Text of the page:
All the knowledge that you find in the Upanishad is easy to get once you have overcome dependency, once you have stayed true to yourself, once you have won over the craving for security, stability, the confines of a comfortable palace, the comfort of a regular routine. Once you have been able to go beyond all this, then the Truth is obvious; that is not at all difficult. All the great and golden verses that you come across in the Katha Upanishad , they will spring up right from your heart; they will not be distant or difficult anymore.

Do you get this? Those verses are the easiest part. You start hearing those verses right in your breath. They are the easiest part. The more difficult part is right in the beginning. The more difficult part is when you ask your father for the Truth knowing fully well that he is not in the Truth. You say, “Nothing doing. Daddy, what is going?” Daddy says, “Kid, you very well know who provides your pocket money.” And kiddo says, “Doesn’t matter, papa. I am prepared to give up the pocket money. I am prepared to give up the comforts. But tell me, what is all this cow business?”

The trouble with most of us is that we do not cross the first hurdle. The death god did not chase Nachiketa; Yamaraja didn’t penetrate into Nachiketa’s home, his palace. Nachiketa had to take the decision to go beyond the confines and comforts of his home, and then was born an Upanishad.

To me, the Upanishad was seeded in the moment Nachiketa accosts his father. Even as Nachiketa is leaving the palace, I can see the father calling behind him: “Son, I was just joking! What the hell are you doing? I didn’t mean it!” Nachiketa is saying, “It’s done. Deal closed. Yours is not a palace of honesty; yours is not a palace where I’ll be able to break free and stay free of the false. I am quitting it.”

The father would have initially thought that the son is just kidding. Kids kid. But then he sees that he is actually walking away. And now the father is trembling, and the father is going behind the son and saying, “Kiddo, you can have anything that you want! You want me to stop this ceremony? I’ll stop it. Where are you going away? What will you do? What will you live on? You have no experience, you have no knowledge—what’s worse, you have no money!” Nachiketa is saying, “I’m going.”

Father says, “Alright, the sun is setting. Stay over for tonight, you can leave tomorrow morning.” And what is he hoping? The mood will change overnight. Nachiketa says, “No. Not one breath more in this place. Not that I hate this place, papa, I still love you. But I have to chart my own course. If I keep living on your bread, freedom is not for me.”

That’s the Upanishad—not the dialogue between Yama and Nachiketa. That’s how Katha Upanishad is usually presented, right? They say Katha Upanishad is the dialogue between Yama and Nachiketa. No, Katha Upanishad is the dialogue between Nachiketa and his father. After that, the dialogue that ensues, I say, is natural, it will happen. Because the bigger hurdle has been crossed, so the next thing will happen. First things first.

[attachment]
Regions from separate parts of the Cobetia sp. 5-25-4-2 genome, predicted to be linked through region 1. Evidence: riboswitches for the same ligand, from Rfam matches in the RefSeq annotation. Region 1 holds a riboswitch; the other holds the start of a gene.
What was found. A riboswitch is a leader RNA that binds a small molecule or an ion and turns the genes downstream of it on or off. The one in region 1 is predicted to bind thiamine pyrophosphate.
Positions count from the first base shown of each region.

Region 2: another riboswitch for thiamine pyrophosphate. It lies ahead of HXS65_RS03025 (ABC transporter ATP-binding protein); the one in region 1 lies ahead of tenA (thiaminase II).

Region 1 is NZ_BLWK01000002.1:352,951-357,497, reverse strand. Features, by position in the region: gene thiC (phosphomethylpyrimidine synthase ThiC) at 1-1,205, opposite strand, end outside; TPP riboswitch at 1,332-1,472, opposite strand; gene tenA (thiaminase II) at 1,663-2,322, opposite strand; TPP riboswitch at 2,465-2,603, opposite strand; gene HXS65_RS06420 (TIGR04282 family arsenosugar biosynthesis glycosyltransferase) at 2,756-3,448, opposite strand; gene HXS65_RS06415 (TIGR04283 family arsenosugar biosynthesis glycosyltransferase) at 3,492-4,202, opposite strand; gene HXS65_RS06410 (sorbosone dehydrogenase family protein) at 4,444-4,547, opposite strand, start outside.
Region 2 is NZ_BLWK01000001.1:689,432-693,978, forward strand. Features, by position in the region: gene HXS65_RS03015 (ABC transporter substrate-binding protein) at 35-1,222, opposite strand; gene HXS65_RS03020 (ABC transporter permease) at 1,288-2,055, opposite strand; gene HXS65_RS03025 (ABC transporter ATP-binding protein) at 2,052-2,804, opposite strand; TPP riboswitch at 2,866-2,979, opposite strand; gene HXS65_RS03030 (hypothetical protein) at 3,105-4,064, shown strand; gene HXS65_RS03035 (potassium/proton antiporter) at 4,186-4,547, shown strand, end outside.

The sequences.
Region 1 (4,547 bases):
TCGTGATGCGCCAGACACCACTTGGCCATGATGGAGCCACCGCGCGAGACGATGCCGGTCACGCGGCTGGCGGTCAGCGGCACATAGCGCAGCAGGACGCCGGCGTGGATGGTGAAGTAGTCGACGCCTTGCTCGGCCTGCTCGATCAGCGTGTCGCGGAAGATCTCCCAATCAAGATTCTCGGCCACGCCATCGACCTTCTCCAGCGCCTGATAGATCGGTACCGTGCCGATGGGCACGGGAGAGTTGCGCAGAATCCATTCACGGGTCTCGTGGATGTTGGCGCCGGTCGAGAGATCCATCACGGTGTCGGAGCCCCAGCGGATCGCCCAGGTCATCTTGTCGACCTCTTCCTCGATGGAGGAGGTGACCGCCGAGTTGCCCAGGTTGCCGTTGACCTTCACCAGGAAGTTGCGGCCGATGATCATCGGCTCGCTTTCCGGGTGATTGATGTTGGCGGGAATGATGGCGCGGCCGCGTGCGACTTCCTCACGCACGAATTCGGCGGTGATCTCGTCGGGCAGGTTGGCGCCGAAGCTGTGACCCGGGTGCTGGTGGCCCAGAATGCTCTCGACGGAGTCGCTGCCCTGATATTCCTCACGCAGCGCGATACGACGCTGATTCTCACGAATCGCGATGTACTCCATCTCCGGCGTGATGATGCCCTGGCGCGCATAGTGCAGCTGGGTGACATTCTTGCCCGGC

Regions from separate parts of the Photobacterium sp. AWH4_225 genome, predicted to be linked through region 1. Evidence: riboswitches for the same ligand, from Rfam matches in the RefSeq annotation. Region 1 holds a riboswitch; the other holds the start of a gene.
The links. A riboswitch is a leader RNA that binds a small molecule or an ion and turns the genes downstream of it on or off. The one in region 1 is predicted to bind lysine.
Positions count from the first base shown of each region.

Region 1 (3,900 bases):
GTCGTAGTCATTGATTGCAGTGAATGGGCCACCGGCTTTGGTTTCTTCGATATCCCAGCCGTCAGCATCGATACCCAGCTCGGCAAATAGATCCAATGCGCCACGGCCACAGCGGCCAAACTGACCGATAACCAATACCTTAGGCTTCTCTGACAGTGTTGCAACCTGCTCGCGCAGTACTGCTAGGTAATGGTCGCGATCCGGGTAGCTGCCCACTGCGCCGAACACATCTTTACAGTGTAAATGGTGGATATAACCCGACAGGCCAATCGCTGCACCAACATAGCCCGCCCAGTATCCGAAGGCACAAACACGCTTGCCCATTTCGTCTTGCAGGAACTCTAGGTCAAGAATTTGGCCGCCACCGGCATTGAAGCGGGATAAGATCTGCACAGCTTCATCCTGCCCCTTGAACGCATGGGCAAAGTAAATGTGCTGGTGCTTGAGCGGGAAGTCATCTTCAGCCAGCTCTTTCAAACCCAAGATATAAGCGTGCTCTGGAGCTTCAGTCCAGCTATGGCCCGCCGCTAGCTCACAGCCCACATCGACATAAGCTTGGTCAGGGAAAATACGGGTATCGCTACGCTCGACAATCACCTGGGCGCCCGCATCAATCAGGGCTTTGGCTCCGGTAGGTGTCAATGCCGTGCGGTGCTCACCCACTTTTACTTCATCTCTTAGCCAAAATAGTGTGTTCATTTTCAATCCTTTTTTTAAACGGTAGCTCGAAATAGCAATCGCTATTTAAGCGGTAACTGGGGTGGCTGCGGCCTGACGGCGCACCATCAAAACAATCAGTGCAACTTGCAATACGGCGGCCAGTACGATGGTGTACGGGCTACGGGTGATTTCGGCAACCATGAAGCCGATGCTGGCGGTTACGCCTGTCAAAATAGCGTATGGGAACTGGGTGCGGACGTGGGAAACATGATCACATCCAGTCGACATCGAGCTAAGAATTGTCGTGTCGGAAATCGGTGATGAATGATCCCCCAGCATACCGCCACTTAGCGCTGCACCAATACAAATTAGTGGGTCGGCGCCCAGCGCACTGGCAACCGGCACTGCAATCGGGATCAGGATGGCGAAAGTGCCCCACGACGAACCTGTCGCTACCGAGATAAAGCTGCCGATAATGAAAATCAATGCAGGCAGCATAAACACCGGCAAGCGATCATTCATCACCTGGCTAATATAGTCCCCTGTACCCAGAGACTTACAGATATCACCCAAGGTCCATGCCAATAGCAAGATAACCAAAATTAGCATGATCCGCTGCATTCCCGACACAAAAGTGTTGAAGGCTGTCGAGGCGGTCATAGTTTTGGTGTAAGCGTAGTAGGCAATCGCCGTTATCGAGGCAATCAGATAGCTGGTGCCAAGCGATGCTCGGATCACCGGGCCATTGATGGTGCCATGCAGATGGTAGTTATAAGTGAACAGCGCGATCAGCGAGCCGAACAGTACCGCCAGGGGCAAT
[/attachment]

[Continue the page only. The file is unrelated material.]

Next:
But the world does not want to put emphasis where it is really due. Emphasis has to be put on the first few verses of the Upanishad. Emphasis has to be put on the opening scene. That’s where the Upanishad is really contained. Here is someone who in spite of his raw age, inexperience and dependency and emotional attachment is still not prepared to come to a truce with the false. Once he has known that he will not get the Truth where he is, he just crosses over.

Crossing over, he meets death. It’s symbolic. Do you understand this? That which we call as life, we have defined it as being within the four walls of our house, right? We say, “I live in my house.” Don’t we say that? So, where is life? In the safety of the house. So, outside the house is death. That’s what Yamaraja represents—the discomfort, the insecurity that a dependent one encounters outside his house.

No Yamaraja factually exists. Nachiketa is a fact, a boy in flesh and blood. In the sense Nachiketa is a fact, Yamaraja is not a fact. No Yamaraja came to Nachiketa in flesh and blood. Yamaraja is a symbol—symbol of what? Symbol of the insecurity that awaits you when you leave your house. Inside the house you say is life, right? The house you sometimes refer to as a living space, a space where you live. So, outside the house is death for you, especially if you are weak and dependent.

So, outside is death. “Oh my God. Everything is unknown! Strangers are there! Who will feed me? What will happen to me?” That is Yamaraja. That fear is Yamaraja. Nachiketa leaves his home and encounters that fear. That is his dialogue with Yamaraja. Anybody who is Truthful will have to cross over. Once you cross over, obviously you will meet the one on the buffalo.